The final number of pregnant females within each experimental group was as follows: CTRL-Vehicle = 14; CTRL-NAC = 11; PNS-Vehicle = 11; PNS-NAC = 11; CD-Vehicle = 13; CD-NAC = 13; HFD-Vehicle = 12; HFD-NAC = 12.

Experimental procedures on the offspring

Pups’ birth was considered as post-natal day 0 (PND 0). One or two males and one or two females, when possible, were selected from each litter for the behavioral characterization. Litters with pups ≤3 were excluded. At PND 10 male and female offspring were tested in the Homing test, at PND30 weaned and from PND 33 until PND 50 tested to assess the emotional profile, the sociability, and the neuroendocrine reactivity in response to an acute stress. The experimental design of this study is shown in Fig. 1.

Fig. 1: Experimental design.
figure 1

Abbreviations: PNS prenatal psychophysical stress, HFD high-fat diet, w week, G gestational day, PND post-natal day, HPA hypothalamic–pituitary–adrenal, IHC immunohistochemistry.

Behavioral phenotype

All tests were conducted during the dark phase and video-recorded. The behavioral analysis was performed by an observer blind to the experimental conditions using a dedicated video tracking software: The Observer XT 15, Noldus (the Netherlands), and AnyMaze (Stoelting, USA). All apparatuses were cleaned with a cotton pad and 70% ethanol solution between each session.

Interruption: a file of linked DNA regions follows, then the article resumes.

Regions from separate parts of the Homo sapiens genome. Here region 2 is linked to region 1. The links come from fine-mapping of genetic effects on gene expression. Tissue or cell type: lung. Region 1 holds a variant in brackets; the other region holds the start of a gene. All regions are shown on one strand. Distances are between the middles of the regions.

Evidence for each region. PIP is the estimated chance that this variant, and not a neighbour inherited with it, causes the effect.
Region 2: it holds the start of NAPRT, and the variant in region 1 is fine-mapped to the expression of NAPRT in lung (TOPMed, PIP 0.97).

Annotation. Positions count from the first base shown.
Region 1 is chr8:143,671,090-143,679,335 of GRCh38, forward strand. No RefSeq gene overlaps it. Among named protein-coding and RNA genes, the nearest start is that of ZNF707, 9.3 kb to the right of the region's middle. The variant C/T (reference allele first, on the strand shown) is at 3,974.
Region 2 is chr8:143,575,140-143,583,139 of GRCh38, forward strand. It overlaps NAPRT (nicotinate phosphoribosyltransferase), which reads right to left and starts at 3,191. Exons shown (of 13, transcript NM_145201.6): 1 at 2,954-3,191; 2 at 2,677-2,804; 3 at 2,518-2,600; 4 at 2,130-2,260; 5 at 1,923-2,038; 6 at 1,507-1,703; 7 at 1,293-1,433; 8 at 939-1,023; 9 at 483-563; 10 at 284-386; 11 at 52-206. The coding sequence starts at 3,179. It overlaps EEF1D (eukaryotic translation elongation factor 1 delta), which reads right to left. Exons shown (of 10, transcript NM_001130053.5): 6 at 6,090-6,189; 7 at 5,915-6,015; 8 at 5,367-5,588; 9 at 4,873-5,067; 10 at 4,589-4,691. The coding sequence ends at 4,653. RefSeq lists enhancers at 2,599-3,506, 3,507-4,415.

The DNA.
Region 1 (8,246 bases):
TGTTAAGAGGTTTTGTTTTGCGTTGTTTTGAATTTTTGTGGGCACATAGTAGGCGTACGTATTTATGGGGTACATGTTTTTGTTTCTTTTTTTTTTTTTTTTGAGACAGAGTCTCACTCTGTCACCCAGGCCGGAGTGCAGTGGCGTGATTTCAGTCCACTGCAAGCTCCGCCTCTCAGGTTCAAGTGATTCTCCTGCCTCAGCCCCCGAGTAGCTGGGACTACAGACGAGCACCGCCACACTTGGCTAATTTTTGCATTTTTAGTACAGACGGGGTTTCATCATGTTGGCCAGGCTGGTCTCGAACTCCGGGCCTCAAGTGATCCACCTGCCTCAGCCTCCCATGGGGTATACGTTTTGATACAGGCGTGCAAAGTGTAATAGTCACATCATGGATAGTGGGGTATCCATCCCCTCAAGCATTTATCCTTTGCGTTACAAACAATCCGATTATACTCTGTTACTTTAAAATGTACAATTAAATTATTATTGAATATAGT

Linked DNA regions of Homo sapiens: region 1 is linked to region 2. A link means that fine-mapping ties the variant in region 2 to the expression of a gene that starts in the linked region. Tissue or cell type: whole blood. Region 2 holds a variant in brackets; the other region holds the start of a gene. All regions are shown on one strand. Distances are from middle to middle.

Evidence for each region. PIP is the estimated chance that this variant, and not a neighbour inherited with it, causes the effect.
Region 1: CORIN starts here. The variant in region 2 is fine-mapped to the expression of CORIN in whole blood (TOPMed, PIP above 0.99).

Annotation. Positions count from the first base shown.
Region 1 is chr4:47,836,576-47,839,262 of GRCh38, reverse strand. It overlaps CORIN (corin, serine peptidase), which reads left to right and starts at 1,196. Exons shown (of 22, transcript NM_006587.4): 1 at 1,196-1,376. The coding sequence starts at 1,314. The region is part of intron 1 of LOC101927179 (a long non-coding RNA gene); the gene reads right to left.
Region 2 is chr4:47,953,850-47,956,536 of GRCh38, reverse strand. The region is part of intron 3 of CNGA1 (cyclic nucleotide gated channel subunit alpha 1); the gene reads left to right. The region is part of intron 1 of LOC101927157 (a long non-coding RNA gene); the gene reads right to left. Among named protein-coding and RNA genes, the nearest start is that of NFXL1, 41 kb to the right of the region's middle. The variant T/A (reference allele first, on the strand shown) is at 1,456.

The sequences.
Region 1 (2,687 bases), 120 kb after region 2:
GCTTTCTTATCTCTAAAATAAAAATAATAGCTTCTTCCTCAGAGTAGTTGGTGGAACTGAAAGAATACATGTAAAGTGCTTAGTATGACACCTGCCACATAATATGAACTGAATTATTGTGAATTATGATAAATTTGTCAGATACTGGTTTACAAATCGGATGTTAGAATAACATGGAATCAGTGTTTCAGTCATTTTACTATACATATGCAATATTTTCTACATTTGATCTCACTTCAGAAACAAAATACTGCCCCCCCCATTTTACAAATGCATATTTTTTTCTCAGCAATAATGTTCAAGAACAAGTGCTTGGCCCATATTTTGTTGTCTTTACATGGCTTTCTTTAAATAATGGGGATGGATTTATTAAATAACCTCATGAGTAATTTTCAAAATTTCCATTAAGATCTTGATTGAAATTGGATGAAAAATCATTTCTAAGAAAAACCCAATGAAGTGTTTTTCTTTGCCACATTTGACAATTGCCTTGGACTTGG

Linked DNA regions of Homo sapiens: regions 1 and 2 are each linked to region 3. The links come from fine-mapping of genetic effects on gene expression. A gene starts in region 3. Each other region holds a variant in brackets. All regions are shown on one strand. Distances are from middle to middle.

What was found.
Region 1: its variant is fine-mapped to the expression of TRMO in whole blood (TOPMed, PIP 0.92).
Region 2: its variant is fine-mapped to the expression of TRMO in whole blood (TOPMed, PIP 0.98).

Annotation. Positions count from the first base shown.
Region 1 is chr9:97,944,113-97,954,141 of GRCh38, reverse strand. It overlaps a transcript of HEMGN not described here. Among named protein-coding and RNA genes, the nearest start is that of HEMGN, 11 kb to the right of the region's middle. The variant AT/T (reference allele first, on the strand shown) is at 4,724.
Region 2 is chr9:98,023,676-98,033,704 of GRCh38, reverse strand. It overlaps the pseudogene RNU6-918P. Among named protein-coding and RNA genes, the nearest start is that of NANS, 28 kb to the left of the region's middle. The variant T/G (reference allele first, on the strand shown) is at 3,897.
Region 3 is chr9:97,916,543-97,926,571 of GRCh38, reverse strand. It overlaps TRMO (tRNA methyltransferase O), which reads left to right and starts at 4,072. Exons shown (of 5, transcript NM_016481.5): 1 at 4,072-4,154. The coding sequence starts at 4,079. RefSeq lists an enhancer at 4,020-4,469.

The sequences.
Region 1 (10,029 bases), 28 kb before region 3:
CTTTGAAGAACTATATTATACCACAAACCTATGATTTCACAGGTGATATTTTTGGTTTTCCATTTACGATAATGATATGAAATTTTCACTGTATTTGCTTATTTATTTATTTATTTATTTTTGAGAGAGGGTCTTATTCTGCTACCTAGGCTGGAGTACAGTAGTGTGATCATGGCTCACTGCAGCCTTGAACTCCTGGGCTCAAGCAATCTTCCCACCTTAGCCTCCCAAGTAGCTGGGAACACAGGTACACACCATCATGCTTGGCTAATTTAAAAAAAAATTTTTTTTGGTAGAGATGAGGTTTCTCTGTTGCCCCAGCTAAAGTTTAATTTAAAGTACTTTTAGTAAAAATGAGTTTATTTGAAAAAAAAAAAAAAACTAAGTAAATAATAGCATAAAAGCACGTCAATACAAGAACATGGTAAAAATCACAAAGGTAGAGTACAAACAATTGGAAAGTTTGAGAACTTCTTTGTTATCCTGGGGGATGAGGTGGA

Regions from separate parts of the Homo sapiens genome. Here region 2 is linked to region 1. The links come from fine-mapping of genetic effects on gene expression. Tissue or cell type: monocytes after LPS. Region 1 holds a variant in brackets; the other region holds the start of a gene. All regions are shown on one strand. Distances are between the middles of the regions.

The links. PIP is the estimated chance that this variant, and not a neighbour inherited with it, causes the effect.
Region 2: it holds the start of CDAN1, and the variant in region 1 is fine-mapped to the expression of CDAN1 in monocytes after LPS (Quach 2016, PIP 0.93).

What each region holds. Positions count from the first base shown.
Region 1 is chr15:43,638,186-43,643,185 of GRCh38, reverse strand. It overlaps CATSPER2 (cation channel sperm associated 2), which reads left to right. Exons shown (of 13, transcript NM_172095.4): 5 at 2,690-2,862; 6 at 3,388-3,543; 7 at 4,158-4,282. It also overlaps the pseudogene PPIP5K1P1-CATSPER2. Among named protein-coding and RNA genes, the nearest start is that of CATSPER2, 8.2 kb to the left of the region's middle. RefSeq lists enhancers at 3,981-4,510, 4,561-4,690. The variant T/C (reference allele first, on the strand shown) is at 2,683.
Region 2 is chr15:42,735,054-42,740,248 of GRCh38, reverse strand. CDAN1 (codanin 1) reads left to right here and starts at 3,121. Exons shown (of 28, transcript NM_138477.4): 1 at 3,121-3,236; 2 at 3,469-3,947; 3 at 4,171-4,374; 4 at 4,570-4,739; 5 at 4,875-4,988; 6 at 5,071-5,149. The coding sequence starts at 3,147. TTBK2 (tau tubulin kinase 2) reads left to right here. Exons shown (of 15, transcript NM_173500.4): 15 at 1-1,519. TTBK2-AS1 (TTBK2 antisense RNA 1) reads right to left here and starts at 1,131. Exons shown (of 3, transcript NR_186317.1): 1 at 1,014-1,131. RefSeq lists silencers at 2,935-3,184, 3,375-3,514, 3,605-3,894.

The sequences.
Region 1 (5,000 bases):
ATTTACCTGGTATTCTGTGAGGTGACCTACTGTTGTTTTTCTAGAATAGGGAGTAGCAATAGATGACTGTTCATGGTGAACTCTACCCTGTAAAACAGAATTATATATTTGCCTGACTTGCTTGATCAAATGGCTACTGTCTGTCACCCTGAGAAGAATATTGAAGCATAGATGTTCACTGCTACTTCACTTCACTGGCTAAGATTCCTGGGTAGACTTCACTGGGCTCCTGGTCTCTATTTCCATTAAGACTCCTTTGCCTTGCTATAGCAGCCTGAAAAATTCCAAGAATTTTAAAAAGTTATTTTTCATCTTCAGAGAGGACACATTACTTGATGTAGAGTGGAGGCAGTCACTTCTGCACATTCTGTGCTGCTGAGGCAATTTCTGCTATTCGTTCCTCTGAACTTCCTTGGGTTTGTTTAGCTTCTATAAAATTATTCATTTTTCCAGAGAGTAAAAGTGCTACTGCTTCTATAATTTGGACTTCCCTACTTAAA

Homing test

On PND 10, when the eyes were still closed, pups were tested in the Homing test. This test was used to assess mouse general neurodevelopment since it requires the proper integration of sensory-motor, associative, and discriminative capabilities [26], and it is based on the tendency of pups to maintain contact with the mother. The latency to reach the nest zone was measured (see Supplementary Fig. 1 for details).

Elevated plus maze

This test was used to evaluate the emotional profile, exploration, and risk-assessment behaviors. The apparatus was made of Plexiglas (dim grey floor, transparent walls) and raised to a height of 60 cm above the floor level, with two open (30 × 5 cm) and two enclosed arms (30 × 5 × 15 cm) extending from a common central platform (5 × 5 cm). Mice were individually placed on the central platform facing an open arm and were allowed to freely explore for 5 minutes (100 lux). The time spent in the open vs. the closed arms was assessed [27]. The frequency of rearing, wall-rearing, and head dipping - three main exploratory behaviors [28] - were used to calculate a composite index of exploratory activity by means of Z-score, while the frequency of stretched attend posture (SAP) was analyzed as a measurement of risk assessment.